Before You Shave
When you first open your new Braun, Panasonic, Philips, or Remington shaver be sure to charge
the shaver for a minimum of 8 hours, or overnight.
This ensures that the battery is fully charged before the first use.
This does not apply to cord model shavers or battery travel shavers.
Cleaning your electric shaver
It is best to clean your shaver after every shave.
Remington or Panasonic
foil shavers you can lift off the
head frame, which holds the screen, and gently brush out the whiskers
from the under side with the cleaning brush the manufacturer usually supplies. Do
not touch the screen itself with the cleaning brush. It is very fragile.
Below the screen is the cutter and that is the part you need to brush
out. Get all the accumulated whiskers out of the cutter, so that it
can properly do what it's supposed to do: Cut your beard! Whisker residue
built up on the cutters can prevent you from getting a good
For Philips rotary head
shavers, lift off the razor head assembly and brush out the under
side of the three cutters and the razor chamber. Do not tap heads on the
sink to remove whiskers. This may dent or damage the precision-made combs.
Every other month (or more if necessary) remove each of the cutters and
combs from the retaining plate, keeping each set as a matched pair. Brush
whiskers from the cutters and soak in liquid cleaner and lubricate.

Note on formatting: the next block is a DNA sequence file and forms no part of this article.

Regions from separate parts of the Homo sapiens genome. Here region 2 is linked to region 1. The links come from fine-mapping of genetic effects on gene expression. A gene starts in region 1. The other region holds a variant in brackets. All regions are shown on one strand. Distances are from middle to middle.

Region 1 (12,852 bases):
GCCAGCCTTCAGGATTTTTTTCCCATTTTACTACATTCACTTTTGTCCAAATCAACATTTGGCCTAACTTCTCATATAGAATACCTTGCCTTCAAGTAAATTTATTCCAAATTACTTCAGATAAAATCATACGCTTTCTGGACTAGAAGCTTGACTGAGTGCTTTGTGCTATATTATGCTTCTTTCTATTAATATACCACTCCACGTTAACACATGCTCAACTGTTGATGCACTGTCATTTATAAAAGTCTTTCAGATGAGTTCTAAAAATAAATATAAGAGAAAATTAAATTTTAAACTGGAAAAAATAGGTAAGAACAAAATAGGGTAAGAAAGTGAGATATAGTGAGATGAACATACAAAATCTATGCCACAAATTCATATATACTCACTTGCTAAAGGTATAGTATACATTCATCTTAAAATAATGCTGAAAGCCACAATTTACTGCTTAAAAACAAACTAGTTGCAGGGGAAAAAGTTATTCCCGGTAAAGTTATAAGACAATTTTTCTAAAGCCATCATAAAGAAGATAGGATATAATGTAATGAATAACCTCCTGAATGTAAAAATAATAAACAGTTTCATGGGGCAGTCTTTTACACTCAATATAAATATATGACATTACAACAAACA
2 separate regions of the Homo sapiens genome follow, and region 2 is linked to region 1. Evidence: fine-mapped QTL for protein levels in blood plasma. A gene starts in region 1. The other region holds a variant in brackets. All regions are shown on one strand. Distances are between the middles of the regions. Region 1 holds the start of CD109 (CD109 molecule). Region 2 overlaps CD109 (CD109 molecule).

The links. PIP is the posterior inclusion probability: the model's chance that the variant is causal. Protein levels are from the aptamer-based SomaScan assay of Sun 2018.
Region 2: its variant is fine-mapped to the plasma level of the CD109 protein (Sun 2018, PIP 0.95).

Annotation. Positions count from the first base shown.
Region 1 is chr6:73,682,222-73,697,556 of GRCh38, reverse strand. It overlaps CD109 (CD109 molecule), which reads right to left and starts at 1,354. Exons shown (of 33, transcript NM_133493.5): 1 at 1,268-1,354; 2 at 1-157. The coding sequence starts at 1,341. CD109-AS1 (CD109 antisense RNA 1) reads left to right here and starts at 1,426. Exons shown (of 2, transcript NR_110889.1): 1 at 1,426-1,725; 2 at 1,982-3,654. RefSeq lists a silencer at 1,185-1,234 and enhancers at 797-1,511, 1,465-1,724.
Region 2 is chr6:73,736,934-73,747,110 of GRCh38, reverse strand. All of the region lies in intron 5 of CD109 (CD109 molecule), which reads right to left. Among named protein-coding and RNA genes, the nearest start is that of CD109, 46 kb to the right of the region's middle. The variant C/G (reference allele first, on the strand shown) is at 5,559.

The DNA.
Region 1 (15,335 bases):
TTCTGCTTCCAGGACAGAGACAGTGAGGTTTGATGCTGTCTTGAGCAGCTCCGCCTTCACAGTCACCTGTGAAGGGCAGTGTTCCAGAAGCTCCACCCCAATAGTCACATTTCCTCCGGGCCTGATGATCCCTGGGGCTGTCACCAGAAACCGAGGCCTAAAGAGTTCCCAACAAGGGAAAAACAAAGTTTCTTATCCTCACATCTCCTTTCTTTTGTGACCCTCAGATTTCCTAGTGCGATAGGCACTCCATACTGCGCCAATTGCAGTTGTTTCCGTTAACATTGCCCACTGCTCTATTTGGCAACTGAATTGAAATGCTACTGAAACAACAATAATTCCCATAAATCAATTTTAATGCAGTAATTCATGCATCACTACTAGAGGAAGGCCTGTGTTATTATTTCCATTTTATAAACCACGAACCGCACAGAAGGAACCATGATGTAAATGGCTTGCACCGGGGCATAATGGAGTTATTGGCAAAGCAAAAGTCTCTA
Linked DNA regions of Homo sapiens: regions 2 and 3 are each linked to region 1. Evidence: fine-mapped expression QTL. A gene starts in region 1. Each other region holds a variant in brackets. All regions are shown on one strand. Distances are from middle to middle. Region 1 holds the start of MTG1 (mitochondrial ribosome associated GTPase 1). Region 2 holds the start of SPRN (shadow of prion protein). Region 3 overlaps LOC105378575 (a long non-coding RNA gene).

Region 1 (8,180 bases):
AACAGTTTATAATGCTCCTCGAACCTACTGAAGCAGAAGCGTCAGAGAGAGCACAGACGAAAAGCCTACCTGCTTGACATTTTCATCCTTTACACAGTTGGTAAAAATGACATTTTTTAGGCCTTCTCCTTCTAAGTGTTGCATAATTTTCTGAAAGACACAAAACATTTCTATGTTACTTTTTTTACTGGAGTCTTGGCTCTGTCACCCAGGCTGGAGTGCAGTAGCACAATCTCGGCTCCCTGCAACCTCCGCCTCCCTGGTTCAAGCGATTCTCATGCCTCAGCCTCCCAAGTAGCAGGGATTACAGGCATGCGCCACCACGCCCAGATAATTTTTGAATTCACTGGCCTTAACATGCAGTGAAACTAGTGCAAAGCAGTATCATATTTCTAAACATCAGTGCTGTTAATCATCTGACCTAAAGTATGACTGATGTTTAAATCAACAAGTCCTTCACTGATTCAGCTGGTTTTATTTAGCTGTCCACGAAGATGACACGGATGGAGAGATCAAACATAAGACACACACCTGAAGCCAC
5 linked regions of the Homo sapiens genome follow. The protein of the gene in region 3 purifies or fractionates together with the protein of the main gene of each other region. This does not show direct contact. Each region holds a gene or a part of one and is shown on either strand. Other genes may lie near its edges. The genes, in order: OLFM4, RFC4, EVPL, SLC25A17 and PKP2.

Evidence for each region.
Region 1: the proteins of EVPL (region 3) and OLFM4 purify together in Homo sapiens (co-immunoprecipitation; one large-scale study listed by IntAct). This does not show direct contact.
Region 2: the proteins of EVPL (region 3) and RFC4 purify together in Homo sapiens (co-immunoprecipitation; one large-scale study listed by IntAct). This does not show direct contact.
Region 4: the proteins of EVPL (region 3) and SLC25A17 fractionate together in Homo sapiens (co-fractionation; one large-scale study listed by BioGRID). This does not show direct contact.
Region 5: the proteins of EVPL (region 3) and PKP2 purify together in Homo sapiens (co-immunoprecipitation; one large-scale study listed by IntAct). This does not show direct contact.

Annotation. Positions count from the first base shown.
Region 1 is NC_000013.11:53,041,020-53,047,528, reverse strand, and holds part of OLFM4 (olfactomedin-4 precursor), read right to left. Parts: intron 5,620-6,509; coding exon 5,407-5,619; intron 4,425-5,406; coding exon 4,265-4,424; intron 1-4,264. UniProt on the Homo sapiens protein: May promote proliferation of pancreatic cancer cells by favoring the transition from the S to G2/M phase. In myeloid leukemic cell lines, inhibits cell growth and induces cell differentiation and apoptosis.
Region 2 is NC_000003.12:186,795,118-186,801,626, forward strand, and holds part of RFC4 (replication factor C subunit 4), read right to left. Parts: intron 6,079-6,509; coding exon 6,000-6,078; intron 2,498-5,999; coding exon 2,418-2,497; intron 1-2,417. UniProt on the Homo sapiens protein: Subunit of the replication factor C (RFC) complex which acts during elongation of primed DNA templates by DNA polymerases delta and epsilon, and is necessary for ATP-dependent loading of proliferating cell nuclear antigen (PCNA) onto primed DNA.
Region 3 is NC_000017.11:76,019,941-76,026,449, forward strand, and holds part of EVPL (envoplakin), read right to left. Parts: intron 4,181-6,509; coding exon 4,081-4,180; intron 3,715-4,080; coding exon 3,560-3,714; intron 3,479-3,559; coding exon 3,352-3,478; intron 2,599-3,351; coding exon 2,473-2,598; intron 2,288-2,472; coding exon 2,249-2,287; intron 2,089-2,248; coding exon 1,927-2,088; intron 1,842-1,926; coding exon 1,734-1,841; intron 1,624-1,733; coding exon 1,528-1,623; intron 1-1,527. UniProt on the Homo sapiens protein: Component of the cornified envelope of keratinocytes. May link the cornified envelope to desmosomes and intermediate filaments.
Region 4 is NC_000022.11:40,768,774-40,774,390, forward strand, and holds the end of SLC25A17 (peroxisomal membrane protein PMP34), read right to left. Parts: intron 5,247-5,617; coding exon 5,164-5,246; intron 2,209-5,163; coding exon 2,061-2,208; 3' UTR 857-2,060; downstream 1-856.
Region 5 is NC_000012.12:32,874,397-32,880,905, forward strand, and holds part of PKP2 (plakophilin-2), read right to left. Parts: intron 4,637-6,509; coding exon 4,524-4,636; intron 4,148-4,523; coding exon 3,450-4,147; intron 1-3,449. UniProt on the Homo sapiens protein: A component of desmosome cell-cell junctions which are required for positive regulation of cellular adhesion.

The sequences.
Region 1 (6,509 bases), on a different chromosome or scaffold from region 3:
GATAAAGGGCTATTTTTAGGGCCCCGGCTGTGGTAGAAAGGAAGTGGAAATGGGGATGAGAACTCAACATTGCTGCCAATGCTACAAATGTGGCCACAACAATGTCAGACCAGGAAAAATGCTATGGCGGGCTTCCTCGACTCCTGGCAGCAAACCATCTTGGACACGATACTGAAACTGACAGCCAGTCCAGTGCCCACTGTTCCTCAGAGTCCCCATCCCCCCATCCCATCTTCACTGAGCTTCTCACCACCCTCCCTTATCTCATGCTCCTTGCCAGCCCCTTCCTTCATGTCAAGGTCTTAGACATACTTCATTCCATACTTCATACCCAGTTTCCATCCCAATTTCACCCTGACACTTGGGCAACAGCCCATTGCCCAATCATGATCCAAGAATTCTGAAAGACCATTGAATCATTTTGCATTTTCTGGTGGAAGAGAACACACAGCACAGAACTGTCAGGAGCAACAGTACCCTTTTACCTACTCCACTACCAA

Retainer plate - Head frame
Philips cutting head diagram
Most Philips shavers have a similar head assembly except the Arcitec, Sensotouch, Sensotouch 3D and some Coolskin models.
For wet/dry or washable models you can clean the shaver by opening the head frame or removing the shaving foil,
and rinsing the shaver under the tap. Leave the shaving foil off and the head frame open for the shaver to air-dry.
Wet-dry washable cleaning
Braun, Philips and Panasonic also make self-cleaning models. You simply place the shaver in the cleaning centre,
and it is automatically cleaned, and charged at the same time. This way you always have a clean, fully
charged shaver in the morning, with no work and no mess. The cleaning solution also includes a lubricant for the cutters,
ensuring they stay sharp as long as possible.
Self cleaning routine
Caring for your shaver
After you clean your shaver, it is important to lubricate the metal
surfaces of your screen and cutter. Spray a product such as Philips
aerosol lubricant, part no. AL80C or Remington's "Shaver Saver" on the
shaving screen while the shaver is running. This immediately frees up any
metal against metal binding. Use this lubricant sparingly. No need to wipe
it off. Proceed with your shaving. You will notice a pick up in the sound
level of the shaver motor which tells you that it is then operating at
its maximum power level.
Replacing the Screen and Cutter
To get a good close shave, you must first start with a smooth screen
and a sharp cutter. Over a period of time, usually one year, the screen
will become thin and wear through. The cutter will become dull. For best
results, we recommend that you replace these parts annually during the